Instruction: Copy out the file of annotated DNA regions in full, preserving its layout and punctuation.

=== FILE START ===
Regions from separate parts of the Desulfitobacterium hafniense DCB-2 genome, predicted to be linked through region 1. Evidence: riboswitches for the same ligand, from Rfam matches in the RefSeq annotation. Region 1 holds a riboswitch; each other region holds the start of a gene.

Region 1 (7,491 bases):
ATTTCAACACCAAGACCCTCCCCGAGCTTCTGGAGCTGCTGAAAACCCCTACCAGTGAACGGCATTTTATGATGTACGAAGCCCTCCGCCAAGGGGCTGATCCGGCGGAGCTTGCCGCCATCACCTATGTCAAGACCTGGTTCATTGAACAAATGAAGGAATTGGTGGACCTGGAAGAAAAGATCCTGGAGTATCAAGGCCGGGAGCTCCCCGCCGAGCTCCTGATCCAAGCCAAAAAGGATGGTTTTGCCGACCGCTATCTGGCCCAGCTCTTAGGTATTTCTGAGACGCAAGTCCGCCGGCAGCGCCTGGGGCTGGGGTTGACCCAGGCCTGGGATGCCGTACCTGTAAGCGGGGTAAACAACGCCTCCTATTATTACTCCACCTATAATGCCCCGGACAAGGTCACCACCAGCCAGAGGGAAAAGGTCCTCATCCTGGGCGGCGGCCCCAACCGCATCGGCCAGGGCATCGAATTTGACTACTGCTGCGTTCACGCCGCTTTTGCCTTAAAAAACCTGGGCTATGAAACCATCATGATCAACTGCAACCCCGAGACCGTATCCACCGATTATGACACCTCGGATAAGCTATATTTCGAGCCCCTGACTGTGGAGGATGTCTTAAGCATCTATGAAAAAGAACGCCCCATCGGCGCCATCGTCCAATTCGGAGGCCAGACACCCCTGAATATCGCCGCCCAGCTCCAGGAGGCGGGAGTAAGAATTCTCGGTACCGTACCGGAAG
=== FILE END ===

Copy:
Regions from separate parts of the Desulfitobacterium hafniense DCB-2 genome, predicted to be linked through region 1. Evidence: riboswitches for the same ligand, from Rfam matches in the RefSeq annotation. Region 1 holds a riboswitch; each other region holds the start of a gene.

Region 1 (7,491 bases):
ATTTCAACACCAAGACCCTCCCCGAGCTTCTGGAGCTGCTGAAAACCCCTACCAGTGAACGGCATTTTATGATGTACGAAGCCCTCCGCCAAGGGGCTGATCCGGCGGAGCTTGCCGCCATCACCTATGTCAAGACCTGGTTCATTGAACAAATGAAGGAATTGGTGGACCTGGAAGAAAAGATCCTGGAGTATCAAGGCCGGGAGCTCCCCGCCGAGCTCCTGATCCAAGCCAAAAAGGATGGTTTTGCCGACCGCTATCTGGCCCAGCTCTTAGGTATTTCTGAGACGCAAGTCCGCCGGCAGCGCCTGGGGCTGGGGTTGACCCAGGCCTGGGATGCCGTACCTGTAAGCGGGGTAAACAACGCCTCCTATTATTACTCCACCTATAATGCCCCGGACAAGGTCACCACCAGCCAGAGGGAAAAGGTCCTCATCCTGGGCGGCGGCCCCAACCGCATCGGCCAGGGCATCGAATTTGACTACTGCTGCGTTCACGCCGCTTTTGCCTTAAAAAACCTGGGCTATGAAACCATCATGATCAACTGCAACCCCGAGACCGTATCCACCGATTATGACACCTCGGATAAGCTATATTTCGAGCCCCTGACTGTGGAGGATGTCTTAAGCATCTATGAAAAAGAACGCCCCATCGGCGCCATCGTCCAATTCGGAGGCCAGACACCCCTGAATATCGCCGCCCAGCTCCAGGAGGCGGGAGTAAGAATTCTCGGTACCGTACCGGAAG